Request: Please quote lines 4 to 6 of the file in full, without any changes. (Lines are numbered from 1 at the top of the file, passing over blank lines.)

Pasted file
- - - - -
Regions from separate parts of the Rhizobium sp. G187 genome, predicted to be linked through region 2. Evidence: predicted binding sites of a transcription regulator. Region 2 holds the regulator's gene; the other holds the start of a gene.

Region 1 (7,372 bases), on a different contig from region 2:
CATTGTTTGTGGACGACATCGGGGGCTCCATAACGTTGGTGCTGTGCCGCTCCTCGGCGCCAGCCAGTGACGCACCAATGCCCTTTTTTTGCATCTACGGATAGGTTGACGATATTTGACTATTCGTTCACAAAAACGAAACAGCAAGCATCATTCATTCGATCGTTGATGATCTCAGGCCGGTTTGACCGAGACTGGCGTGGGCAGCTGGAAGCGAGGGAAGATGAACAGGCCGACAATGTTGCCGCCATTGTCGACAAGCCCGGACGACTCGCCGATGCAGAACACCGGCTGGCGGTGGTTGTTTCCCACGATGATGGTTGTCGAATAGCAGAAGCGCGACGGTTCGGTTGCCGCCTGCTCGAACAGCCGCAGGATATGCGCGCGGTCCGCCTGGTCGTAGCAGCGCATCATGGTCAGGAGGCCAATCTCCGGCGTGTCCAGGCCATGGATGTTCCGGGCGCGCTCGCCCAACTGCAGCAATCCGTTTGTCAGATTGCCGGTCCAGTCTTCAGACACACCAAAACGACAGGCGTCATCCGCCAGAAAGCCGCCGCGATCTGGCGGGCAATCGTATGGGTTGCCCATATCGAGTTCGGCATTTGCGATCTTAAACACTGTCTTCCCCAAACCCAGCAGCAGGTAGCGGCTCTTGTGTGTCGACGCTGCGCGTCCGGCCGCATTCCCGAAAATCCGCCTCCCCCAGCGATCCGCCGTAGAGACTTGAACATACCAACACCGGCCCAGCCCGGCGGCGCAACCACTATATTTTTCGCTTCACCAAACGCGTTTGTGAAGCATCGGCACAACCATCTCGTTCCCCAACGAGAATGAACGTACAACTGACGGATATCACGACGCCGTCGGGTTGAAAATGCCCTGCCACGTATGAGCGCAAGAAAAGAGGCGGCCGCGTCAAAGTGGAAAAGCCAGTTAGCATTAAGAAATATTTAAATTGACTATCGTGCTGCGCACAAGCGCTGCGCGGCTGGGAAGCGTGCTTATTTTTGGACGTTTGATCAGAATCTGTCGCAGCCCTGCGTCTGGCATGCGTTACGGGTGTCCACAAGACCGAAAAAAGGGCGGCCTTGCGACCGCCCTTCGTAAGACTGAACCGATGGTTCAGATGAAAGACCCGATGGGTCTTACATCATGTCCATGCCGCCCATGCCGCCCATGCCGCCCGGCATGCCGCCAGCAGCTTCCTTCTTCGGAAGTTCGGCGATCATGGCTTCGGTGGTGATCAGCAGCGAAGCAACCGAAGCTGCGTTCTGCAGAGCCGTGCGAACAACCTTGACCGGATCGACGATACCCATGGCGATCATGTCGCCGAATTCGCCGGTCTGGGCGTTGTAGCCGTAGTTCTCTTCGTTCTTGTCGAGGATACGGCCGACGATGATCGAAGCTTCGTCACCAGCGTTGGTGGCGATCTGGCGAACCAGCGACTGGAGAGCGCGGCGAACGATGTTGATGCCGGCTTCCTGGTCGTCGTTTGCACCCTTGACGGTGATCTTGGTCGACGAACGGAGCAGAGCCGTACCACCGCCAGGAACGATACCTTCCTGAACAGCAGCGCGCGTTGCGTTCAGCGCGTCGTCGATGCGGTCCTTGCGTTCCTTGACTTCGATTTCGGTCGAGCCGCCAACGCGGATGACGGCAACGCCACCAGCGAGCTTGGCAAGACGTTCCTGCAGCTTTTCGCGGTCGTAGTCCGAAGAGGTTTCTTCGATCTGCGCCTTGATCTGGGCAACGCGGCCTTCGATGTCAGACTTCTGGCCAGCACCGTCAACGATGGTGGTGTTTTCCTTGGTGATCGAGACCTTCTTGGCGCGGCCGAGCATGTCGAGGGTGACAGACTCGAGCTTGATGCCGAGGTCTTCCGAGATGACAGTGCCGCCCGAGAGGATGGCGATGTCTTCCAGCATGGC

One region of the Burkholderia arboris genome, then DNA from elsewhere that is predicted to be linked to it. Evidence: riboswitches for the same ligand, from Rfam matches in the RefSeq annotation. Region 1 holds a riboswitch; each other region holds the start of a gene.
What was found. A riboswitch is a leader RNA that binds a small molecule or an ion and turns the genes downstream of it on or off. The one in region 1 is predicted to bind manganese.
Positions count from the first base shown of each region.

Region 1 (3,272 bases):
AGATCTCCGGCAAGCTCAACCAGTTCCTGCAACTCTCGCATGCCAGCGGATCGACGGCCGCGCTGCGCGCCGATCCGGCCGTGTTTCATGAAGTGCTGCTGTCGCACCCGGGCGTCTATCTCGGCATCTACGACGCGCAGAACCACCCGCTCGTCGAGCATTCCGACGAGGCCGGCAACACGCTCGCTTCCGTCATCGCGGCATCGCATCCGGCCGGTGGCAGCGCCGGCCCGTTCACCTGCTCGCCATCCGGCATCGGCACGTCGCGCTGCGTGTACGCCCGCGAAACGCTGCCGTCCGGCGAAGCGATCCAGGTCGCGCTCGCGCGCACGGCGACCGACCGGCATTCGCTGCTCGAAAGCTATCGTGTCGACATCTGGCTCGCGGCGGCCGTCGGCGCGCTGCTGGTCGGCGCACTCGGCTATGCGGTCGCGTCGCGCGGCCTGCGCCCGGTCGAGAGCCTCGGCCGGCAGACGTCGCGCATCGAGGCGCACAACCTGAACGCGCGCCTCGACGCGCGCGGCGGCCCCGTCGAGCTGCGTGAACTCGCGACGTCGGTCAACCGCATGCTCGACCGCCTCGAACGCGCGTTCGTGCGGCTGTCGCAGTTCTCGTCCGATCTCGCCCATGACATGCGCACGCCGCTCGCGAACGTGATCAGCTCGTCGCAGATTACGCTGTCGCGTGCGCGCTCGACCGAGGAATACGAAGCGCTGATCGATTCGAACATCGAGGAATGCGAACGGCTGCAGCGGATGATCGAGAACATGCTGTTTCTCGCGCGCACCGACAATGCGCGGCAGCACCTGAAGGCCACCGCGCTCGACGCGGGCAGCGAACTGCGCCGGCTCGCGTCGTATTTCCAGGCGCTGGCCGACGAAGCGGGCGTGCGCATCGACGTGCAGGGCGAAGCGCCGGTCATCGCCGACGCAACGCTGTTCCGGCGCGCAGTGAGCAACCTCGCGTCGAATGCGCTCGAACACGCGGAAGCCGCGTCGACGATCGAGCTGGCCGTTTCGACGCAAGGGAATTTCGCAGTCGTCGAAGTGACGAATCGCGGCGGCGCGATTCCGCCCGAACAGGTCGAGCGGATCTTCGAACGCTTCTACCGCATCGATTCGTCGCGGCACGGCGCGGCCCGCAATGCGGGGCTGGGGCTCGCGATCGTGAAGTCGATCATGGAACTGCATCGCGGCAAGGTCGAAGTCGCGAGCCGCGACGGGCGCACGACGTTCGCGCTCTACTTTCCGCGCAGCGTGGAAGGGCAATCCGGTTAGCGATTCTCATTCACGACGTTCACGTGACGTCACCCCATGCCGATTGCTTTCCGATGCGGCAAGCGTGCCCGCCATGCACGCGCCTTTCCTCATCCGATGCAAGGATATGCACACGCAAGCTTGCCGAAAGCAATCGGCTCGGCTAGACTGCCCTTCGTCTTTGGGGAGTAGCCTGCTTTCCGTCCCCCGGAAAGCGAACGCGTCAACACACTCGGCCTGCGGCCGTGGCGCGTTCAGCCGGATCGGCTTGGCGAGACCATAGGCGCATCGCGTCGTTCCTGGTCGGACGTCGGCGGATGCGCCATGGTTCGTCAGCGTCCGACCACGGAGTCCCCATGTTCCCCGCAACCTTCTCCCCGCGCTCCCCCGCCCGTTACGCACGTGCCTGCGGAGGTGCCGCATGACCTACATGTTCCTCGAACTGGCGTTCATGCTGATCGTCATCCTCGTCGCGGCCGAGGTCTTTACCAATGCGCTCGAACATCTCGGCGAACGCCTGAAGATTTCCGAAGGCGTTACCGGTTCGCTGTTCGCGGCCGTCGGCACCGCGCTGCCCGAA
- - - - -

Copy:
One region of the Burkholderia arboris genome, then DNA from elsewhere that is predicted to be linked to it. Evidence: riboswitches for the same ligand, from Rfam matches in the RefSeq annotation. Region 1 holds a riboswitch; each other region holds the start of a gene.
What was found. A riboswitch is a leader RNA that binds a small molecule or an ion and turns the genes downstream of it on or off. The one in region 1 is predicted to bind manganese.
Positions count from the first base shown of each region.